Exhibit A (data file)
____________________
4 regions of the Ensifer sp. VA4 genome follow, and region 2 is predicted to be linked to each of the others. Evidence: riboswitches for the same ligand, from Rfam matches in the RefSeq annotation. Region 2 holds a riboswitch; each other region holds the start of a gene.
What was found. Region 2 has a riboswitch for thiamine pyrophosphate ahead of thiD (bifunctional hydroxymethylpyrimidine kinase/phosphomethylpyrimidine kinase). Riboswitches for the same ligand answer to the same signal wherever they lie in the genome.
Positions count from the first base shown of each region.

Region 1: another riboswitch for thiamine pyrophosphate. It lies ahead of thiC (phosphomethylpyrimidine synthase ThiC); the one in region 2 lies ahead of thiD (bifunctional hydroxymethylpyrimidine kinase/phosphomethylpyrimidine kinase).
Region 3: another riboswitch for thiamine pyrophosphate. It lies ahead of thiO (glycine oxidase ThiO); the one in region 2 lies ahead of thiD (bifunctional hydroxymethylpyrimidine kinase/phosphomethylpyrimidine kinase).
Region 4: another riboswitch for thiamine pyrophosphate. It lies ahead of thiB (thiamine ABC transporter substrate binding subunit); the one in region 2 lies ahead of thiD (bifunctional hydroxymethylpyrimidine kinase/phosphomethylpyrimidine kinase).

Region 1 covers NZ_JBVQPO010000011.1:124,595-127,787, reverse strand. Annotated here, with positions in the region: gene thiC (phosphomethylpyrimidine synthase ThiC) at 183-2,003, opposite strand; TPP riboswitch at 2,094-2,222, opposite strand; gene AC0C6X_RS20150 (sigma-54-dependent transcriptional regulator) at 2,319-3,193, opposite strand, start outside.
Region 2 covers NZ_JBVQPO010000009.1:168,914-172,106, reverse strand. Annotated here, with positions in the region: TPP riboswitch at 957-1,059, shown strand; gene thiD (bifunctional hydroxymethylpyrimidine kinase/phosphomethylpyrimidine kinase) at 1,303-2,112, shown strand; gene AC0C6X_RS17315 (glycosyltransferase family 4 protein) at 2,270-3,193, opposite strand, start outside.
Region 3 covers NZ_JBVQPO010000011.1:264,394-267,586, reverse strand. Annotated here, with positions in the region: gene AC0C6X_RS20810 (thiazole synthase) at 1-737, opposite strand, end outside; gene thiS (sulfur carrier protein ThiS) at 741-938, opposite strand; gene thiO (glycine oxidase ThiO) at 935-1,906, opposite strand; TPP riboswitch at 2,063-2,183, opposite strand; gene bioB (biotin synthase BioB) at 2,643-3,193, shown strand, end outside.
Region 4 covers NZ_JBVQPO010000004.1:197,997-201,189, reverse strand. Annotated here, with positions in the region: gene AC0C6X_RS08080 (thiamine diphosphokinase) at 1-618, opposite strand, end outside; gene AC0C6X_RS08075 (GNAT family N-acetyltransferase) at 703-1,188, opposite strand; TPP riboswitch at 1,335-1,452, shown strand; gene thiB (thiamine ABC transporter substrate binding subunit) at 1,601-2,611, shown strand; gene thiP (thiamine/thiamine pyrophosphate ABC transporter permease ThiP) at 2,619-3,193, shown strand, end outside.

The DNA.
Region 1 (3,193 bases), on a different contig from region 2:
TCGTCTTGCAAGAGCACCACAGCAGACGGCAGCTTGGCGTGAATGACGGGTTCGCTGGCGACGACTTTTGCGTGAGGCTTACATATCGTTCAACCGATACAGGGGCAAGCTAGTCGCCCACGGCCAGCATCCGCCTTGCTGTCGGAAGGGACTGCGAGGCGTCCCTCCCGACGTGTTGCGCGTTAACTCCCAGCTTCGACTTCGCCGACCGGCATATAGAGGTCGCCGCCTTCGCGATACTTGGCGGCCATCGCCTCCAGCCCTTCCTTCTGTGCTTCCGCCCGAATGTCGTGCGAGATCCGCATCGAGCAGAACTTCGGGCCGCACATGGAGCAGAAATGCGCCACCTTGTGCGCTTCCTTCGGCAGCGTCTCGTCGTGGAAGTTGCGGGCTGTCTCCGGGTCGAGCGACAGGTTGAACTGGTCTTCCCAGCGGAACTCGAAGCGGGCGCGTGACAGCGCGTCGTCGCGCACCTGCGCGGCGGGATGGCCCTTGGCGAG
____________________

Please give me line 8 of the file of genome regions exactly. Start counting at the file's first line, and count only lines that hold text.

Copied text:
Region 2 covers NZ_JBVQPO010000009.1:168,914-172,106, reverse strand. Annotated here, with positions in the region: TPP riboswitch at 957-1,059, shown strand; gene thiD (bifunctional hydroxymethylpyrimidine kinase/phosphomethylpyrimidine kinase) at 1,303-2,112, shown strand; gene AC0C6X_RS17315 (glycosyltransferase family 4 protein) at 2,270-3,193, opposite strand, start outside.